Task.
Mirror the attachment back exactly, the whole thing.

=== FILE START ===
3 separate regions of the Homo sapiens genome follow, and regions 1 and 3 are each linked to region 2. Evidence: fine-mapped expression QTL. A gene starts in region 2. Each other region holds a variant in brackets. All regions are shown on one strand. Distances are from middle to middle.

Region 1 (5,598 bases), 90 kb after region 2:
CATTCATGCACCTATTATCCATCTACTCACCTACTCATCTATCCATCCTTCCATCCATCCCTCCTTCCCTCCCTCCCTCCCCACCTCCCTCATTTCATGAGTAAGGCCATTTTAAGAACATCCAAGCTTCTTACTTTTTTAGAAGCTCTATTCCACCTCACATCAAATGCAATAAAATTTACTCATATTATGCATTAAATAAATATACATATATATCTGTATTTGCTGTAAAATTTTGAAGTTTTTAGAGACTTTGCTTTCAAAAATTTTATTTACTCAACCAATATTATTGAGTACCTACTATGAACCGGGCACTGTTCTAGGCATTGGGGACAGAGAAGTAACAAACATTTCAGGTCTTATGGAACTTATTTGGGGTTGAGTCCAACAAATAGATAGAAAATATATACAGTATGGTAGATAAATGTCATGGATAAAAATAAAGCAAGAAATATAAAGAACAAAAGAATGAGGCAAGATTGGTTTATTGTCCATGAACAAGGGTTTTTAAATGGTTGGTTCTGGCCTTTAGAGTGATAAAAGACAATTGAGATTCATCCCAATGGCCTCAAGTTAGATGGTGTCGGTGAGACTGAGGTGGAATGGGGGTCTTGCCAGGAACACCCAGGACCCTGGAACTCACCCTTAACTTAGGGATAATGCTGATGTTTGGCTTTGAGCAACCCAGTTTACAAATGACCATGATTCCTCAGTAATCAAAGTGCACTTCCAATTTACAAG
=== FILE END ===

3 separate regions of the Homo sapiens genome follow, and regions 1 and 3 are each linked to region 2. Evidence: fine-mapped expression QTL. A gene starts in region 2. Each other region holds a variant in brackets. All regions are shown on one strand. Distances are from middle to middle.

Region 1 (5,598 bases), 90 kb after region 2:
CATTCATGCACCTATTATCCATCTACTCACCTACTCATCTATCCATCCTTCCATCCATCCCTCCTTCCCTCCCTCCCTCCCCACCTCCCTCATTTCATGAGTAAGGCCATTTTAAGAACATCCAAGCTTCTTACTTTTTTAGAAGCTCTATTCCACCTCACATCAAATGCAATAAAATTTACTCATATTATGCATTAAATAAATATACATATATATCTGTATTTGCTGTAAAATTTTGAAGTTTTTAGAGACTTTGCTTTCAAAAATTTTATTTACTCAACCAATATTATTGAGTACCTACTATGAACCGGGCACTGTTCTAGGCATTGGGGACAGAGAAGTAACAAACATTTCAGGTCTTATGGAACTTATTTGGGGTTGAGTCCAACAAATAGATAGAAAATATATACAGTATGGTAGATAAATGTCATGGATAAAAATAAAGCAAGAAATATAAAGAACAAAAGAATGAGGCAAGATTGGTTTATTGTCCATGAACAAGGGTTTTTAAATGGTTGGTTCTGGCCTTTAGAGTGATAAAAGACAATTGAGATTCATCCCAATGGCCTCAAGTTAGATGGTGTCGGTGAGACTGAGGTGGAATGGGGGTCTTGCCAGGAACACCCAGGACCCTGGAACTCACCCTTAACTTAGGGATAATGCTGATGTTTGGCTTTGAGCAACCCAGTTTACAAATGACCATGATTCCTCAGTAATCAAAGTGCACTTCCAATTTACAAG